Theatre director challenges Sonoma audience to challenge itself

(By Beulah Vega) Sunday, something happened that I have never seen in nearly two decades of working in the theater. An entire audience stood up and walked out. I’d like to talk about that.

The play is Marisol, by Jose Rivera. It is a critically acclaimed, Obie Award-winning play. And it has always been considered controversial.

The characters live in a magical world that can sometimes be scary. An absurd world, but a world not unlike our own, where there are sometimes sexual overtones. Where there is sometimes foul language. Where there is violence.

There are those that feel that Rivera purposefully overfilled his work with so much offensive absurdism and so many social issues that the work becomes pointless. Those people are mistaken.

Marisol is a searing commentary about social justice and unity. It speaks to what happens when we can no longer close our eyes, when the plagues of the world become too much to bear. It speaks to the strength that we have when we lose the notions of race and class and choose to join together as a people. It speaks to the power of the life force that a proud and defiant band of humans can have when we are finally forced to stand together and fight for love and light.

I am not going to defend this production with any platitudes about how well directed it is, or how beautiful the set is. I will say that I have known most of these actors for years, and I can tell you without a shadow of a doubt that this is the most passionate and truthful work that I have ever seen from any of them. They love and care about their characters so much that it hurts them. They shower the stage with every ounce of their souls, each and every night and that kind of work can be powerfully rough to perform. And powerfully moving to watch.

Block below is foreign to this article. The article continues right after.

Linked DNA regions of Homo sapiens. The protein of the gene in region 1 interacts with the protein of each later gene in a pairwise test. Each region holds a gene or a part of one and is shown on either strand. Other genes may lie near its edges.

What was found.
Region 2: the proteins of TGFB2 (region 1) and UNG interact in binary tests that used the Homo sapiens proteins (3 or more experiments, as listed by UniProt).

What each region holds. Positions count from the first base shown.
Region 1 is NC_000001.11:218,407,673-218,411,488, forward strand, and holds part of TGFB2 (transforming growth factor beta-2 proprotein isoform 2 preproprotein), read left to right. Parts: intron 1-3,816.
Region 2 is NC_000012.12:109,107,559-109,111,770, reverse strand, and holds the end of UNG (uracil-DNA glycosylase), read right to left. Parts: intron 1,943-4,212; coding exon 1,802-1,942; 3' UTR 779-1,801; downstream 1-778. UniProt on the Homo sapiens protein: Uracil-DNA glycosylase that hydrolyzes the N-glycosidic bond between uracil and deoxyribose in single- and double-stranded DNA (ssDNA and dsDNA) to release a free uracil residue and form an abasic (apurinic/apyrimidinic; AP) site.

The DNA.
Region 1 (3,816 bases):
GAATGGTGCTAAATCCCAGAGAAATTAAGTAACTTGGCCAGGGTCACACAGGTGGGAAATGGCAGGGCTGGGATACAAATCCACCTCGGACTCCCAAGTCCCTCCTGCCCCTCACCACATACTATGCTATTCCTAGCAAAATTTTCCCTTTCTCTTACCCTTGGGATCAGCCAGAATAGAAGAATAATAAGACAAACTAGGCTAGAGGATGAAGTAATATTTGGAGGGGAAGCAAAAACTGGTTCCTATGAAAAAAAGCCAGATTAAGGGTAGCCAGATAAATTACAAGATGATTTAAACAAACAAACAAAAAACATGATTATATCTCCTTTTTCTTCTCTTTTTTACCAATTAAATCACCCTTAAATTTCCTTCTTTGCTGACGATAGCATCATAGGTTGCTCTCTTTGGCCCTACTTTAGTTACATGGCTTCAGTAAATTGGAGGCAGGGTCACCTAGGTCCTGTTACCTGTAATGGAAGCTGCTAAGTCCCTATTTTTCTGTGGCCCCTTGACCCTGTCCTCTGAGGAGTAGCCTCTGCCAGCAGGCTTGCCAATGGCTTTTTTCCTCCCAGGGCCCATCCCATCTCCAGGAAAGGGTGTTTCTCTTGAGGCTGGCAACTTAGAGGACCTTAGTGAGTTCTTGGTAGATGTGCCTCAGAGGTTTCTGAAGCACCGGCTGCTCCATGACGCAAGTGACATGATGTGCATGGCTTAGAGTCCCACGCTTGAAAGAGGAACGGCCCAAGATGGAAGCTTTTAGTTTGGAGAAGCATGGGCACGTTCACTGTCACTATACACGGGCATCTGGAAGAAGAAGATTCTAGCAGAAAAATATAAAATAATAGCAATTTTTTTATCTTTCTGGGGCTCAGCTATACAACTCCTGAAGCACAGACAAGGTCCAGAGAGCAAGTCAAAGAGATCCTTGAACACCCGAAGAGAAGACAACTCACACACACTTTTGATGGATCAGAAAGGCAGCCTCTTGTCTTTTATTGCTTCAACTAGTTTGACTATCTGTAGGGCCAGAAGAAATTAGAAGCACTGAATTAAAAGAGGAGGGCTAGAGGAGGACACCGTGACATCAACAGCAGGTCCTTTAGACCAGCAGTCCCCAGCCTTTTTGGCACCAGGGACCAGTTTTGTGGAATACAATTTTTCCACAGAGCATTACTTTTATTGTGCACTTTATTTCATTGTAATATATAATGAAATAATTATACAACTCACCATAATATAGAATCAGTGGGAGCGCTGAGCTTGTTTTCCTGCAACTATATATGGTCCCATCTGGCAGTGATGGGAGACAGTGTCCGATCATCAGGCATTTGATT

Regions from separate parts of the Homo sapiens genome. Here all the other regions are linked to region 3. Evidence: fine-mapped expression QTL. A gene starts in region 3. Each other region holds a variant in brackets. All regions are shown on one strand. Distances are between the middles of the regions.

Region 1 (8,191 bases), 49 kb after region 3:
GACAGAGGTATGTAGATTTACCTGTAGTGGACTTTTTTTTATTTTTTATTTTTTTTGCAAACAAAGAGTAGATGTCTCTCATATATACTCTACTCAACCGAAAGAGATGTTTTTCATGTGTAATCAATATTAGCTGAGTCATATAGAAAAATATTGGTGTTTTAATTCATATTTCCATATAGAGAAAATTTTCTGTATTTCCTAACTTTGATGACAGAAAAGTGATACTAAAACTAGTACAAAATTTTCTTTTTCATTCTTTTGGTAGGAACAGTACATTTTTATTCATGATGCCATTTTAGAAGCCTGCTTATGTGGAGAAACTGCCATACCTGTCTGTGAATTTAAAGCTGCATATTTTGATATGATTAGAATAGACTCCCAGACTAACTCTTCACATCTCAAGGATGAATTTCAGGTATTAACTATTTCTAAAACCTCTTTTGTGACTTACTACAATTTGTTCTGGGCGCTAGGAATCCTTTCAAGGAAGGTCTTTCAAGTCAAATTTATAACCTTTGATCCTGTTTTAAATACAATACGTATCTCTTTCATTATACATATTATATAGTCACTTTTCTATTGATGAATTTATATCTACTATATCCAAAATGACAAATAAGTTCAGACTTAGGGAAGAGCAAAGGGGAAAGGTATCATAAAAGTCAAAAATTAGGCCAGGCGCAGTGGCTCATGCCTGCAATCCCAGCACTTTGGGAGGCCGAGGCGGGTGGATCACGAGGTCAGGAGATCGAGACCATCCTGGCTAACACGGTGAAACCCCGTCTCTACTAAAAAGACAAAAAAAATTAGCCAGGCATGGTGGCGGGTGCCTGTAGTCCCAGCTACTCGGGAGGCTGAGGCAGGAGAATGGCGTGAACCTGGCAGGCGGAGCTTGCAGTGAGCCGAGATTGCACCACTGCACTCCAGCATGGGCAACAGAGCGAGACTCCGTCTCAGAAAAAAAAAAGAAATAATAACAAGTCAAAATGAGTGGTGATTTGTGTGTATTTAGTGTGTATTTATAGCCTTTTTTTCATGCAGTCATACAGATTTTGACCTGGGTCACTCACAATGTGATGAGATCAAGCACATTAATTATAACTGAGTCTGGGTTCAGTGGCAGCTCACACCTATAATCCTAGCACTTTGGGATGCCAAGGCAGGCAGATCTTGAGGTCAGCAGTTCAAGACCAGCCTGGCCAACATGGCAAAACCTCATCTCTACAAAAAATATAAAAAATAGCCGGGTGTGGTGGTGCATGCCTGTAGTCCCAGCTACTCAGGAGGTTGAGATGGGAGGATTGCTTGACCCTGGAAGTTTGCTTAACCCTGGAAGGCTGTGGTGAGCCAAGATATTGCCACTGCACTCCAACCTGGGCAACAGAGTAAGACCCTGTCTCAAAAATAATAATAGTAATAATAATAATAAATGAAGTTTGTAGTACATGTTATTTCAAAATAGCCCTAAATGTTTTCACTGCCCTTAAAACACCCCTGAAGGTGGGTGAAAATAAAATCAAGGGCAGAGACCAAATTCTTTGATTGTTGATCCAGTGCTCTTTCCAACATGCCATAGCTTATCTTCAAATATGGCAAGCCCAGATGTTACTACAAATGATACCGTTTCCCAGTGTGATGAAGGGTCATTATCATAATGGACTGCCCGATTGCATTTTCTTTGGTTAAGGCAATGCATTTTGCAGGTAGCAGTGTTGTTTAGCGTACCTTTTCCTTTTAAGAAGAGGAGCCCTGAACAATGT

Yes, you may experience feeling sad, or angry or uncomfortable. Yes, you may be offended.

I say that you should be offended.

You should be offended that the characters inhabit this terrifying and troubled world where violence is commonplace. You should be offended that their world has deteriorated to the point where children are stillborn and people eat garbage. We all should be offended that people are forced to live this way, eating garbage if they eat at all, children being born only to die cold and alone in the dark. We should be offended that some people thrive on being hateful, praying on others who’s only hope is to conceal their beautiful truths, just to try to survive.

These things happen, every day, in our world.

This play is not anti-God, it is not anti-good taste, it is not anti-middle class. IT IS anti-sorrow. IT IS anti-anguish, anti-hatred, and anti-apathy. This play speaks for all of those that we as a society have rendered mute. That can be offensive for those of us who still close our eyes to shield us from nightmares. However, the only way to combat nightmares is to force them into the light. To examine them honestly and embrace the truth they are trying to tell us.

I implore you, please, to join us on this journey. If you do, we promise a truthful, beautiful story, and all we ask is that you ask yourself one question — Do I take offense to the story, or rather to what the story has brought to light?

Beulah Vega is the director of “Marisol,” a Narrow Way Stage Company production at Andrews Hall Thursday-Sunday, through November 17. The group is offering $10 tickets, and nightly talk-backs with the audience. SVBO.org.


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